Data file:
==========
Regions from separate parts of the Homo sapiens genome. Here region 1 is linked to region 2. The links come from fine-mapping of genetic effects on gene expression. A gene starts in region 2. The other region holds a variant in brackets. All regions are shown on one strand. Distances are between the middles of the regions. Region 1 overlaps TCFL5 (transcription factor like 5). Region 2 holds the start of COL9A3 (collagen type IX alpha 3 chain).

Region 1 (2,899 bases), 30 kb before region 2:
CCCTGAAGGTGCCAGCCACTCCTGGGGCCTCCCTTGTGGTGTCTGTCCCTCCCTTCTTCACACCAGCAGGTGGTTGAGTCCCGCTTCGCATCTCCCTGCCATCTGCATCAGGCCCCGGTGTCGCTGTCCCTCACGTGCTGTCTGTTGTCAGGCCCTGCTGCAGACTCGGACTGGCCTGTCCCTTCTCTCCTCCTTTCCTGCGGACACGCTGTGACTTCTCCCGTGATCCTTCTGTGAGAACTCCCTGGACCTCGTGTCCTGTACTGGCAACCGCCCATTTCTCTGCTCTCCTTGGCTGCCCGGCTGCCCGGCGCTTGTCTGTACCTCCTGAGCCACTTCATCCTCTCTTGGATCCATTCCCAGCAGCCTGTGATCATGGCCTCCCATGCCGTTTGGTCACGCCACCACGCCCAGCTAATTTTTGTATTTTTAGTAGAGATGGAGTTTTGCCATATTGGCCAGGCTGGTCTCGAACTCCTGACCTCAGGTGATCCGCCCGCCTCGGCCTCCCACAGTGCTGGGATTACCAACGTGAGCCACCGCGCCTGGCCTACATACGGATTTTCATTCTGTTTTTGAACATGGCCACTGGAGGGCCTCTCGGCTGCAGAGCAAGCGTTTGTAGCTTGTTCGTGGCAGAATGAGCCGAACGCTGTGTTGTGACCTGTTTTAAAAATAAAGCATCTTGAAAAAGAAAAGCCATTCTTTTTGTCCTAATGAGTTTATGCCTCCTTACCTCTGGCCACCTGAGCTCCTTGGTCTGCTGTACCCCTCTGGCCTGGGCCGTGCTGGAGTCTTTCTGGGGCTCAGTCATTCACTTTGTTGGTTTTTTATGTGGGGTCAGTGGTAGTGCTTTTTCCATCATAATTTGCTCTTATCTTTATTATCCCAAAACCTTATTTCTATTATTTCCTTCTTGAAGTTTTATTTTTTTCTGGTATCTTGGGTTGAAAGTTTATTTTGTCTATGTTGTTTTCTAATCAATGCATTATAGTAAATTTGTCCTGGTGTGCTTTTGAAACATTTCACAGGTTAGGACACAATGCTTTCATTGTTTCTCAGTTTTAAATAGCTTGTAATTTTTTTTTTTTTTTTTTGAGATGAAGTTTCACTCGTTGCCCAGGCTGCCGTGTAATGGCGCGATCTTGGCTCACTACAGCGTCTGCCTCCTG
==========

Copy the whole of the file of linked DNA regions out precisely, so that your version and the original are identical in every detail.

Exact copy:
Regions from separate parts of the Homo sapiens genome. Here region 1 is linked to region 2. The links come from fine-mapping of genetic effects on gene expression. A gene starts in region 2. The other region holds a variant in brackets. All regions are shown on one strand. Distances are between the middles of the regions. Region 1 overlaps TCFL5 (transcription factor like 5). Region 2 holds the start of COL9A3 (collagen type IX alpha 3 chain).

Region 1 (2,899 bases), 30 kb before region 2:
CCCTGAAGGTGCCAGCCACTCCTGGGGCCTCCCTTGTGGTGTCTGTCCCTCCCTTCTTCACACCAGCAGGTGGTTGAGTCCCGCTTCGCATCTCCCTGCCATCTGCATCAGGCCCCGGTGTCGCTGTCCCTCACGTGCTGTCTGTTGTCAGGCCCTGCTGCAGACTCGGACTGGCCTGTCCCTTCTCTCCTCCTTTCCTGCGGACACGCTGTGACTTCTCCCGTGATCCTTCTGTGAGAACTCCCTGGACCTCGTGTCCTGTACTGGCAACCGCCCATTTCTCTGCTCTCCTTGGCTGCCCGGCTGCCCGGCGCTTGTCTGTACCTCCTGAGCCACTTCATCCTCTCTTGGATCCATTCCCAGCAGCCTGTGATCATGGCCTCCCATGCCGTTTGGTCACGCCACCACGCCCAGCTAATTTTTGTATTTTTAGTAGAGATGGAGTTTTGCCATATTGGCCAGGCTGGTCTCGAACTCCTGACCTCAGGTGATCCGCCCGCCTCGGCCTCCCACAGTGCTGGGATTACCAACGTGAGCCACCGCGCCTGGCCTACATACGGATTTTCATTCTGTTTTTGAACATGGCCACTGGAGGGCCTCTCGGCTGCAGAGCAAGCGTTTGTAGCTTGTTCGTGGCAGAATGAGCCGAACGCTGTGTTGTGACCTGTTTTAAAAATAAAGCATCTTGAAAAAGAAAAGCCATTCTTTTTGTCCTAATGAGTTTATGCCTCCTTACCTCTGGCCACCTGAGCTCCTTGGTCTGCTGTACCCCTCTGGCCTGGGCCGTGCTGGAGTCTTTCTGGGGCTCAGTCATTCACTTTGTTGGTTTTTTATGTGGGGTCAGTGGTAGTGCTTTTTCCATCATAATTTGCTCTTATCTTTATTATCCCAAAACCTTATTTCTATTATTTCCTTCTTGAAGTTTTATTTTTTTCTGGTATCTTGGGTTGAAAGTTTATTTTGTCTATGTTGTTTTCTAATCAATGCATTATAGTAAATTTGTCCTGGTGTGCTTTTGAAACATTTCACAGGTTAGGACACAATGCTTTCATTGTTTCTCAGTTTTAAATAGCTTGTAATTTTTTTTTTTTTTTTTTGAGATGAAGTTTCACTCGTTGCCCAGGCTGCCGTGTAATGGCGCGATCTTGGCTCACTACAGCGTCTGCCTCCTG